University News

This Week in Higher Ed: April 2, 2014

University News Editor
Wednesday, April 2, 2014

Wisconsin university bans student classroom videos

The University of Wisconsin-Whitewater is expected to issue a policy this week banning students from recording and distributing footage of university classrooms, the Chronicle of Higher Education reported Friday.

First-year student Kyle Brooks posted an online video of a guest speaker making comments critical of the Republican Party during a course lecture in February, which incited controversy at the university, the Chronicle reported. The new policy would prohibit students from distributing similar footage in the future.

University of Wisconsin Chancellor Richard Telfer wrote in a statement that faculty members are permitted to establish individual classroom policies, but the “free exchange of ideas” without fear of outside repercussions must be a right for both faculty members and students, the Chronicle reported.

But Brooks disagreed, saying the real issue should be what the guest lecturer said in the video — attacking Republicans as homophobic and racist, among other comments — instead of the video itself.

Of 72 four-year colleges, 20 indicated that they currently have rules prohibiting the recording and distribution of discourse inside classrooms, according to a Chronicle-conducted survey.


NLRB rules Northwestern football players can unionize

Northwestern University football players are employees and have the right to unionize, the National Labor Relations Board ruled March 26, marking a major development in the ongoing debate over the rights of students in institutions of higher education to unionize.

After unsuccessfully petitioning the university, a majority of the team’s players, led by senior quarterback Kain Colter and lawyers from the National College Players Association, began a hearing before the NLRB in February, CNN reported at the time.

Northwestern administrators said in a statement that the university will appeal the decision, arguing that members of the football team are students and not employees. An appeal may take years to fully resolve, CNN reported.

Athletes cited payment in the form of scholarships, 20 to 50 hours of work per week and their generation of millions of revenue dollars for Northwestern to make the case to the NLRB that they are employees.

Team members said the formation of a union would lead to the adoption of better medical services, scholarships and even the possibility of monetary compensation.

The NCAA said in a statement that it was disappointed with the NLRB’s decision and student-athletes play sports to enhance their academic experience rather than to be paid.

Students’ unionization has been a point of contention at Brown in the past. The University made headlines in 2004 when the NLRB ruled that graduate student teaching assistants are primarily students and do not have the right to unionize. Last week’s NLRB decision, if upheld on appeal, would likely have broad implications for the decade-old ruling as well as the future of college athletics.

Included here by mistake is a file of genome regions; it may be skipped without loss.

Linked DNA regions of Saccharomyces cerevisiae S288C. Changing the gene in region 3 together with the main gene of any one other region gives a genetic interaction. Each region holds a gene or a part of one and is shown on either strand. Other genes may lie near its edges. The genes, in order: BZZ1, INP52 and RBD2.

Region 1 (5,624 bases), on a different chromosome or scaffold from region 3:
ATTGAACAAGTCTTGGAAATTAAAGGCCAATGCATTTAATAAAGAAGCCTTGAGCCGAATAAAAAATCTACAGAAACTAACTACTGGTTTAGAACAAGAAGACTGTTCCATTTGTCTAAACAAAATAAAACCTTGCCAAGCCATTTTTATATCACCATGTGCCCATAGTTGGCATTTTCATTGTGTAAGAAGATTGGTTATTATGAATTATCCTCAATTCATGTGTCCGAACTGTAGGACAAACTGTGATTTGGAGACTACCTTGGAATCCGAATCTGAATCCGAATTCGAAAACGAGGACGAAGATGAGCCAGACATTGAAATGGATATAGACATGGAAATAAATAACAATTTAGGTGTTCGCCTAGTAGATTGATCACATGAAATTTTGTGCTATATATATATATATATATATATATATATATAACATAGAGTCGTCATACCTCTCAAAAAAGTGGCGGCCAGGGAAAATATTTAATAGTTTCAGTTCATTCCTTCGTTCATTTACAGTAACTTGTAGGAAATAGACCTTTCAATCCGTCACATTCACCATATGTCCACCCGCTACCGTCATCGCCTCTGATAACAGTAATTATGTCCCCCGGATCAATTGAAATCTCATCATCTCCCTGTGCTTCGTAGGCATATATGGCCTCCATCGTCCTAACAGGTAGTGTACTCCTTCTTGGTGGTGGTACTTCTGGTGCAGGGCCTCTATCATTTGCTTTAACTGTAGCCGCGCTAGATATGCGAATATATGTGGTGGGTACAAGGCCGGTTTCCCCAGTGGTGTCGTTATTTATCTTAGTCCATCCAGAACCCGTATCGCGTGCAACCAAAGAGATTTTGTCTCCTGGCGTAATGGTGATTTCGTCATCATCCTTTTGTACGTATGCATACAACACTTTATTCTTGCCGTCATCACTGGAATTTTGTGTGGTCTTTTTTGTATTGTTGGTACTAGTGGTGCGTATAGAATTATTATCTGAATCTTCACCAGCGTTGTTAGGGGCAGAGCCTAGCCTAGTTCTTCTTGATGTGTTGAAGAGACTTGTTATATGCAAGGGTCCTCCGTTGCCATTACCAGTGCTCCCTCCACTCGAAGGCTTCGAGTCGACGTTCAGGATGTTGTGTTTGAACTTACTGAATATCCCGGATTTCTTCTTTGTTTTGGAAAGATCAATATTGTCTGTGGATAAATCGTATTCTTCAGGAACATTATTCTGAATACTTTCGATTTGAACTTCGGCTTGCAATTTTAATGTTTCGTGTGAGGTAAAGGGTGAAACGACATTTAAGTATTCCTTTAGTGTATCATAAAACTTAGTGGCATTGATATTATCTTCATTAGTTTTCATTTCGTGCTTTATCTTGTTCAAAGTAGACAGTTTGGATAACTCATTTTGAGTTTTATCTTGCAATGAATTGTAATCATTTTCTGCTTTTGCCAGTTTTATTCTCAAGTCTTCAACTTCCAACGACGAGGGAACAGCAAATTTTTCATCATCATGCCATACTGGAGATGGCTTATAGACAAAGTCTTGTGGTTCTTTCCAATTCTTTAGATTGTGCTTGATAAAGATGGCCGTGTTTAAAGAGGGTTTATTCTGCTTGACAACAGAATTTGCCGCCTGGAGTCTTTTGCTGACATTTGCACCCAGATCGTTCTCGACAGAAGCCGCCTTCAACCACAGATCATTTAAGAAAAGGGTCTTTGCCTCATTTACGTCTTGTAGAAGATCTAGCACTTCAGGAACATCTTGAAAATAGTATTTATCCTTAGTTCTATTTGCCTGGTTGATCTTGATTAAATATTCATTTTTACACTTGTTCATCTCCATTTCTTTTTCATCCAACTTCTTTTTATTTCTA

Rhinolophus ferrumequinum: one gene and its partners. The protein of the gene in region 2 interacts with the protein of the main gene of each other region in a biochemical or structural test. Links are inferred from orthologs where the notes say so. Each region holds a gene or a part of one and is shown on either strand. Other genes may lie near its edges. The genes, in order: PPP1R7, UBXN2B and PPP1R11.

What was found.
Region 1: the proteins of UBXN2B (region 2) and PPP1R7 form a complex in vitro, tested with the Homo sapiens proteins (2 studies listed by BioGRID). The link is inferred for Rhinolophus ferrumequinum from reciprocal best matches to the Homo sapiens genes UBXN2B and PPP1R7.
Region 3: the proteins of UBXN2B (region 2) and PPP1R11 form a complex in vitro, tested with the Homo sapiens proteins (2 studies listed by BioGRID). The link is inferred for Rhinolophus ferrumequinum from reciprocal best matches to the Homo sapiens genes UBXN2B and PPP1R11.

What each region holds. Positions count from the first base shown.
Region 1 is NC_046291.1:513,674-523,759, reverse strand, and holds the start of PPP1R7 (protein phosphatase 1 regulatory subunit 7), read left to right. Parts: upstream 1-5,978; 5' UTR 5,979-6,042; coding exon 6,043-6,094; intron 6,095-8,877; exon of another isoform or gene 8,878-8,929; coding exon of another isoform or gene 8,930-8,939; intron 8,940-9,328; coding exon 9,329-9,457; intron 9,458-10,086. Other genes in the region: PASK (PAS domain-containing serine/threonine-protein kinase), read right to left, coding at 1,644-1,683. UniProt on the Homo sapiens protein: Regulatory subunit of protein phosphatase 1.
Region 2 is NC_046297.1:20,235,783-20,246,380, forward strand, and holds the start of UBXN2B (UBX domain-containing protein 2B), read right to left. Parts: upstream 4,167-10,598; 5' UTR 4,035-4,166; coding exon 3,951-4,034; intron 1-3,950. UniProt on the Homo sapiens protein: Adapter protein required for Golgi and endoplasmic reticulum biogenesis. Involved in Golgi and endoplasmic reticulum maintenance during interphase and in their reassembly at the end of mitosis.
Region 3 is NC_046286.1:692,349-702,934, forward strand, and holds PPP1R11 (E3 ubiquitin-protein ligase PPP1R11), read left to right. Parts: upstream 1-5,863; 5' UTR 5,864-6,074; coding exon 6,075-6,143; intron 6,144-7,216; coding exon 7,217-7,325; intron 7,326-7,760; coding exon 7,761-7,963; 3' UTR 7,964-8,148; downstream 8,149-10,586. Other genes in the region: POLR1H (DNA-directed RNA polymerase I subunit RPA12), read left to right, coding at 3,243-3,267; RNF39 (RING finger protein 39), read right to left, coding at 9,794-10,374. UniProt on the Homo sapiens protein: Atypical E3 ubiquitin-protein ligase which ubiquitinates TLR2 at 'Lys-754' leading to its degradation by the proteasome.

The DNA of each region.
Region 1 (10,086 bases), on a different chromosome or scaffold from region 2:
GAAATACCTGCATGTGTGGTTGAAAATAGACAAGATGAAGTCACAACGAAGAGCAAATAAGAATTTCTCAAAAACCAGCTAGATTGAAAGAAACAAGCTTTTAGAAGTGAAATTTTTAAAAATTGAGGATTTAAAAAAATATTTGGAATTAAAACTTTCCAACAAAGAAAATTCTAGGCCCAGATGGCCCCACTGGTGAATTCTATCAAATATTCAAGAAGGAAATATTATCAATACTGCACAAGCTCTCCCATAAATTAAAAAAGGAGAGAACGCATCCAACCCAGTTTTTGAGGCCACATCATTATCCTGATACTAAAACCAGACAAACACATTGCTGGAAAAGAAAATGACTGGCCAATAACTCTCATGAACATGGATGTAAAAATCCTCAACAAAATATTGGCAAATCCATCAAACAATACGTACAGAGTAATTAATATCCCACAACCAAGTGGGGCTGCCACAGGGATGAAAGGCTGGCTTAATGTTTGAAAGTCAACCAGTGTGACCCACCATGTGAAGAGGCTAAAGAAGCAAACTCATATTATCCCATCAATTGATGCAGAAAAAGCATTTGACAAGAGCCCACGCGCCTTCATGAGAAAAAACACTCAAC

Former Yale president to join Coursera

Former president of Yale Richard Levin will become the chief executive of Coursera this month, the New York Times reported March 24.

Levin, who left his position at Yale in June, has served as an adviser to the massive open online course platform since January and pioneered Yale’s MOOC program, Open Yale Courses, in 2007. He will focus on encouraging partner universities to expand their offerings of MOOCs and on improving Coursera’s international presence, particularly in China, which is the largest source of Coursera registration behind the United States, the Times reported.

Last year, Brown joined a number of other elite universities in setting up MOOCs, offering three such courses through Coursera, The Herald previously reported.


New study finds most STEM PhDs work outside of academia

Most professionals with doctorates  in science, engineering, technology and mathematics fields are pursuing work outside of an academic setting, according to a new study conducted by the American Institutes for Research, the Chronicle for Higher Education reported Tuesday.

The study analyzed data from over 400,000 people who have earned doctoral degrees in STEM fields between 1959 and 2010. Of those sampled, 61 percent work outside of academia, while 43 percent do not principally conduct research. Professionals with doctoral degrees in fields relating to statistics and math were the most likely to have academically-oriented careers, with over 60 percent of the doctorate recipients reporting work related to higher education. Engineering doctorate recipients were the most likely to work outside of higher education, with 74 percent doing so. The study suggests that doctoral PhD students should have additional training in skills that will be most useful outside of an academic setting, the Chronicle reported.

“Retention in STEM — particularly for underrepresented groups — would improve if doctoral training and career guidance are more relevant to the nonacademic sectors most students enter,” the authors of the study said in a news release Tuesday.

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